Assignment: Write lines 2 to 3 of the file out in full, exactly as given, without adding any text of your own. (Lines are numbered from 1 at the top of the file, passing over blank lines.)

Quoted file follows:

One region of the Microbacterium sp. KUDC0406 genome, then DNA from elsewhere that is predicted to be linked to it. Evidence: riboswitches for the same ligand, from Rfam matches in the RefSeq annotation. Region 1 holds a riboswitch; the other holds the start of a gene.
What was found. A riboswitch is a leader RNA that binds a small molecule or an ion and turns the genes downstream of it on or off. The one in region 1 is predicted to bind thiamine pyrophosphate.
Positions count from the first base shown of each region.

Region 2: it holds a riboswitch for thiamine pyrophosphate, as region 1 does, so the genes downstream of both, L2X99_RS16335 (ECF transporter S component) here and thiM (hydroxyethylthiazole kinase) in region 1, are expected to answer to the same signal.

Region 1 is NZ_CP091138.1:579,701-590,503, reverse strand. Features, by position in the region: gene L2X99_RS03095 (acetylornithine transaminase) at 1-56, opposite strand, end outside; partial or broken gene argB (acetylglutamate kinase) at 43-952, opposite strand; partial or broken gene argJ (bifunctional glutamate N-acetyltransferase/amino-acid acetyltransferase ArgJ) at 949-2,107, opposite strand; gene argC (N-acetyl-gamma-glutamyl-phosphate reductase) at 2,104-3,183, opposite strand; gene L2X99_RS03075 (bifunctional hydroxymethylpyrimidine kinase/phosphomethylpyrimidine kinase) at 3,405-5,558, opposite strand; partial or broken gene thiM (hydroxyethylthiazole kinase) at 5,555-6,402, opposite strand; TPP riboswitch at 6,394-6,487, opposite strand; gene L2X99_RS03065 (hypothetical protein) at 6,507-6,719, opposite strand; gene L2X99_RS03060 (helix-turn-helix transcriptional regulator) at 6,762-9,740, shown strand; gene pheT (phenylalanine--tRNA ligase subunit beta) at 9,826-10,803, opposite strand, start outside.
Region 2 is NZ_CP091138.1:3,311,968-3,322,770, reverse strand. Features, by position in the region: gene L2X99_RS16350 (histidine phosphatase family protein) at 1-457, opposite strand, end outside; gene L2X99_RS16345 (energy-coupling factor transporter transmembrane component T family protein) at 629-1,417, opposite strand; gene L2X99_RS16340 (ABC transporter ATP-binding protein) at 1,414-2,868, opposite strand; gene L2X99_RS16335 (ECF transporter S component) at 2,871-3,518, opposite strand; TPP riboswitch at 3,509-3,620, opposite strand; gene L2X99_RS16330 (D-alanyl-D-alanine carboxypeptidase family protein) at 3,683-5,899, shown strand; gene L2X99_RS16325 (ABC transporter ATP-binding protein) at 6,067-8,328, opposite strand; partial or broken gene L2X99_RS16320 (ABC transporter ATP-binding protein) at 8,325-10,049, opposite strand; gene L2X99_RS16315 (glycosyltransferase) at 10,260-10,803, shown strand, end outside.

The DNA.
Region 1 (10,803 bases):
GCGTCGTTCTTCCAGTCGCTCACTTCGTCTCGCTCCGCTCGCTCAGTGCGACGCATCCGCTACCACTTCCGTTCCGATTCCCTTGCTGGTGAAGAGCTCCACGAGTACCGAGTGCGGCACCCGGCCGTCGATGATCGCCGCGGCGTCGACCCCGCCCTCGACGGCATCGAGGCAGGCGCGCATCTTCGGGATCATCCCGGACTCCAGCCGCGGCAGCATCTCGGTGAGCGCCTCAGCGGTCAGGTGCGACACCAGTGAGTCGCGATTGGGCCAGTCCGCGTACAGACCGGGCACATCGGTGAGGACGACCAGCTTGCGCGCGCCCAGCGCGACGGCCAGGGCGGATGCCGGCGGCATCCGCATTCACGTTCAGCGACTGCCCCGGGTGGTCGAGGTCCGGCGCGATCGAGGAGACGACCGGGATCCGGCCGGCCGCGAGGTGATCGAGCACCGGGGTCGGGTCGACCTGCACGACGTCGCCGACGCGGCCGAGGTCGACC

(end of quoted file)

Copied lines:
What was found. A riboswitch is a leader RNA that binds a small molecule or an ion and turns the genes downstream of it on or off. The one in region 1 is predicted to bind thiamine pyrophosphate.
Positions count from the first base shown of each region.